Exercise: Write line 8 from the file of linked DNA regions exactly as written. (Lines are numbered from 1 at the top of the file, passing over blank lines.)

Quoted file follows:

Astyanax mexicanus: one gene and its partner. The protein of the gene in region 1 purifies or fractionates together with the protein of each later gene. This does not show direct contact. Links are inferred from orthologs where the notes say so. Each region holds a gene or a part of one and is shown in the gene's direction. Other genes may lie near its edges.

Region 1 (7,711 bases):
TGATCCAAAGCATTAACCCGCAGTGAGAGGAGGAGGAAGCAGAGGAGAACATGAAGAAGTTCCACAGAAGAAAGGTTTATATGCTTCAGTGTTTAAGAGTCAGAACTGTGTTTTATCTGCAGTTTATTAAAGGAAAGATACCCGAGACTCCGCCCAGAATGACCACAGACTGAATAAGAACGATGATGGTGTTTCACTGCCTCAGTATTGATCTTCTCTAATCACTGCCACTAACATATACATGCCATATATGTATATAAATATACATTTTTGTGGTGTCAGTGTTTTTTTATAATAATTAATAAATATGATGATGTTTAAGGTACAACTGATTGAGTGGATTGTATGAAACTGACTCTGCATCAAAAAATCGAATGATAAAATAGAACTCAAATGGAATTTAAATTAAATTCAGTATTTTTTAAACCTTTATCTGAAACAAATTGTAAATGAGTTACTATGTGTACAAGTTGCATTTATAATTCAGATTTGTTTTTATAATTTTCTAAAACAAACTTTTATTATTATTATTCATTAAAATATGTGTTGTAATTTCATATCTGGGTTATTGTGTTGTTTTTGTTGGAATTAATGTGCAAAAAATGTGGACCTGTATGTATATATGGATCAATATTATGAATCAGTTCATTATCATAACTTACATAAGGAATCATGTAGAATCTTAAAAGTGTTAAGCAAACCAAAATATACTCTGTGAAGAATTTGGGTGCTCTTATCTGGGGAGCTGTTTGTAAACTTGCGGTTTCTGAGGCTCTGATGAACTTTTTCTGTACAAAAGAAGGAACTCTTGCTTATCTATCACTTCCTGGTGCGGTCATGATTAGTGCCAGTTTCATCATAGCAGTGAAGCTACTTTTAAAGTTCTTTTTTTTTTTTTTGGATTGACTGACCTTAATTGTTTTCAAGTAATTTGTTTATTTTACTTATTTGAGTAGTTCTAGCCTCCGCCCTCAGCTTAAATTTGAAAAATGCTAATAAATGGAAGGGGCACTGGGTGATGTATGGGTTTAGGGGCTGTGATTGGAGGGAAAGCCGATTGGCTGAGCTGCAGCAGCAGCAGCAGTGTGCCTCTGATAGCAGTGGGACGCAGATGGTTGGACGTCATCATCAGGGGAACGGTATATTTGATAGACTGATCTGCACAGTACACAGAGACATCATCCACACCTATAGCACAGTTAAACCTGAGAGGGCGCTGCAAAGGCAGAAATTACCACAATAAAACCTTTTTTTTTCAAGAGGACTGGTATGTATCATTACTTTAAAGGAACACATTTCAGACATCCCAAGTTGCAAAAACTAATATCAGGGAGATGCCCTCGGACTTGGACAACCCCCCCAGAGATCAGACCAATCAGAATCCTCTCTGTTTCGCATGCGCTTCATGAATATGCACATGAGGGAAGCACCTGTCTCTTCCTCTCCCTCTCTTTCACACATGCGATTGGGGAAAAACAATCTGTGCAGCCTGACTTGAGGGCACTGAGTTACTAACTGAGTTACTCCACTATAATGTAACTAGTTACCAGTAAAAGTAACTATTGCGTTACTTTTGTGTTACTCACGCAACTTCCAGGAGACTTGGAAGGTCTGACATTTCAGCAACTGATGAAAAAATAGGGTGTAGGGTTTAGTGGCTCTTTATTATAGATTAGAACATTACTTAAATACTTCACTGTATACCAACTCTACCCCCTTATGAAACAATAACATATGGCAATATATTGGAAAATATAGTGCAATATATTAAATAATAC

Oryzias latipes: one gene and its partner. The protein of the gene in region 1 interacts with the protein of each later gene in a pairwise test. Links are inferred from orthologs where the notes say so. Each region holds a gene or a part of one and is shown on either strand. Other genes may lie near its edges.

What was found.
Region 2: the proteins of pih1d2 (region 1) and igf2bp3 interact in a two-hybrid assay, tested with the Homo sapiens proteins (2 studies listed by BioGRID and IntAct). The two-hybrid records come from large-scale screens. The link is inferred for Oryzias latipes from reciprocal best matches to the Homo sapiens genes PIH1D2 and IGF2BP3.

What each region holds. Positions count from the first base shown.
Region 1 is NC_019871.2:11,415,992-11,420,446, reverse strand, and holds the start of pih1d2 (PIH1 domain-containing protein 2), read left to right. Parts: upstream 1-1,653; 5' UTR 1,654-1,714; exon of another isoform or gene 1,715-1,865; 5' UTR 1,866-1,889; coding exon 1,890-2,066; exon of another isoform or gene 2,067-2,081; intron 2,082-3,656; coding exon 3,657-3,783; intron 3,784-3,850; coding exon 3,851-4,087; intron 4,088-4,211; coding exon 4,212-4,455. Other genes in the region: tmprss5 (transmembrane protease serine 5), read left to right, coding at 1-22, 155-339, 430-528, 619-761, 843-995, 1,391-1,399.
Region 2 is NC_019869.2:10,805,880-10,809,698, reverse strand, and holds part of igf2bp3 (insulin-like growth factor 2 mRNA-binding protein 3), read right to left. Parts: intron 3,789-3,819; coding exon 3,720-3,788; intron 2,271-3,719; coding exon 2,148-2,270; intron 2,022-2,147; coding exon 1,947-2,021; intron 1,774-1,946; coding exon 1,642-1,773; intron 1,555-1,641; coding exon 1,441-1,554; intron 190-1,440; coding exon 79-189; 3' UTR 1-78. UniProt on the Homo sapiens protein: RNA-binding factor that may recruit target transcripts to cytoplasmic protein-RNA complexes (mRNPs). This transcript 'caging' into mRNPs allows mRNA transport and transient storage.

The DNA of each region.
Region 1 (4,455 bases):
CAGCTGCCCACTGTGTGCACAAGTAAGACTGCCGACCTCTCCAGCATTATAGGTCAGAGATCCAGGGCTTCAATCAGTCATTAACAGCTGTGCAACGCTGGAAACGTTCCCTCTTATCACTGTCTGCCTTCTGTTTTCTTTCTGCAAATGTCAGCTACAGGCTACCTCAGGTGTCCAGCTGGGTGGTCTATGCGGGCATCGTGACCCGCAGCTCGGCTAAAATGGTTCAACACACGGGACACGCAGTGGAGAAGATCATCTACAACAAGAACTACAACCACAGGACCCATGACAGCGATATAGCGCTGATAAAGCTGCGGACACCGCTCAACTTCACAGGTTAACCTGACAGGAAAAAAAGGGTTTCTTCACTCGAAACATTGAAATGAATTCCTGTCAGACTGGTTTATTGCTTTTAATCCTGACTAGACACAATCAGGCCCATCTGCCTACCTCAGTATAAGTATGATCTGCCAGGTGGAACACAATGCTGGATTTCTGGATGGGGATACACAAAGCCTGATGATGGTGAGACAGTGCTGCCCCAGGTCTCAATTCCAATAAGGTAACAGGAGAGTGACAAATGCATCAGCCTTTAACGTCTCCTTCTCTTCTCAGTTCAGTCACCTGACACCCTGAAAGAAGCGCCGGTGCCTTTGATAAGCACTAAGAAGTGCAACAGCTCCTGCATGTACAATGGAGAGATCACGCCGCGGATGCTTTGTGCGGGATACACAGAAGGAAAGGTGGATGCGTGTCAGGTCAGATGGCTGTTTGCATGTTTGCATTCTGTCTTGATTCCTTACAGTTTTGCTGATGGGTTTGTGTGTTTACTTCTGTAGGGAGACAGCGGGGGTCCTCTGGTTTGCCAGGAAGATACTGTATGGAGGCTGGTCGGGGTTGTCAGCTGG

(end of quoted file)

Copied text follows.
Region 1 is NC_019871.2:11,415,992-11,420,446, reverse strand, and holds the start of pih1d2 (PIH1 domain-containing protein 2), read left to right. Parts: upstream 1-1,653; 5' UTR 1,654-1,714; exon of another isoform or gene 1,715-1,865; 5' UTR 1,866-1,889; coding exon 1,890-2,066; exon of another isoform or gene 2,067-2,081; intron 2,082-3,656; coding exon 3,657-3,783; intron 3,784-3,850; coding exon 3,851-4,087; intron 4,088-4,211; coding exon 4,212-4,455. Other genes in the region: tmprss5 (transmembrane protease serine 5), read left to right, coding at 1-22, 155-339, 430-528, 619-761, 843-995, 1,391-1,399.